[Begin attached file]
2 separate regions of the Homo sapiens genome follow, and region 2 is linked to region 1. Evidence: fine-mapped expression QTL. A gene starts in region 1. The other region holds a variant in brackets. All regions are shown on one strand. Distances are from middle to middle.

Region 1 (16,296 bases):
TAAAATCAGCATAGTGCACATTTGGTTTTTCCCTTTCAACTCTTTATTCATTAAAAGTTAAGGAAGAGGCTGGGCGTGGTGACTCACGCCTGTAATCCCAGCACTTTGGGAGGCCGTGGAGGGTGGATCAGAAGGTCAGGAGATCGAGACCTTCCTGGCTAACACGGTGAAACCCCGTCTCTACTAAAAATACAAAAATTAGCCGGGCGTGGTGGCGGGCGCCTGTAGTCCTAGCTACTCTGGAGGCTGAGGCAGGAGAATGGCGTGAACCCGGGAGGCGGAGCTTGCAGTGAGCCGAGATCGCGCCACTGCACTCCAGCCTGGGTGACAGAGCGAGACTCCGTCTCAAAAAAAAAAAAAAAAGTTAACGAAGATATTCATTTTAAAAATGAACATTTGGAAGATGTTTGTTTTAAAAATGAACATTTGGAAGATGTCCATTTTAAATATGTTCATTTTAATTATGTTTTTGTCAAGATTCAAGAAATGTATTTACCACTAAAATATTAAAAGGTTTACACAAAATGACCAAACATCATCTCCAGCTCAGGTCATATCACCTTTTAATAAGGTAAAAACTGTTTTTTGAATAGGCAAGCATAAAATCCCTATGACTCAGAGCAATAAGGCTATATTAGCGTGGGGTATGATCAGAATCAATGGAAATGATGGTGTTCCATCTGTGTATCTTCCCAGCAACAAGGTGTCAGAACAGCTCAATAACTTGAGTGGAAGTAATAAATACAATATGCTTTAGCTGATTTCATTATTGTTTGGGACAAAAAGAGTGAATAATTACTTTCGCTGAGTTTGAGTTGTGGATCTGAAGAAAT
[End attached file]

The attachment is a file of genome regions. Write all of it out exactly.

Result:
2 separate regions of the Homo sapiens genome follow, and region 2 is linked to region 1. Evidence: fine-mapped expression QTL. A gene starts in region 1. The other region holds a variant in brackets. All regions are shown on one strand. Distances are from middle to middle.

Region 1 (16,296 bases):
TAAAATCAGCATAGTGCACATTTGGTTTTTCCCTTTCAACTCTTTATTCATTAAAAGTTAAGGAAGAGGCTGGGCGTGGTGACTCACGCCTGTAATCCCAGCACTTTGGGAGGCCGTGGAGGGTGGATCAGAAGGTCAGGAGATCGAGACCTTCCTGGCTAACACGGTGAAACCCCGTCTCTACTAAAAATACAAAAATTAGCCGGGCGTGGTGGCGGGCGCCTGTAGTCCTAGCTACTCTGGAGGCTGAGGCAGGAGAATGGCGTGAACCCGGGAGGCGGAGCTTGCAGTGAGCCGAGATCGCGCCACTGCACTCCAGCCTGGGTGACAGAGCGAGACTCCGTCTCAAAAAAAAAAAAAAAAGTTAACGAAGATATTCATTTTAAAAATGAACATTTGGAAGATGTTTGTTTTAAAAATGAACATTTGGAAGATGTCCATTTTAAATATGTTCATTTTAATTATGTTTTTGTCAAGATTCAAGAAATGTATTTACCACTAAAATATTAAAAGGTTTACACAAAATGACCAAACATCATCTCCAGCTCAGGTCATATCACCTTTTAATAAGGTAAAAACTGTTTTTTGAATAGGCAAGCATAAAATCCCTATGACTCAGAGCAATAAGGCTATATTAGCGTGGGGTATGATCAGAATCAATGGAAATGATGGTGTTCCATCTGTGTATCTTCCCAGCAACAAGGTGTCAGAACAGCTCAATAACTTGAGTGGAAGTAATAAATACAATATGCTTTAGCTGATTTCATTATTGTTTGGGACAAAAAGAGTGAATAATTACTTTCGCTGAGTTTGAGTTGTGGATCTGAAGAAAT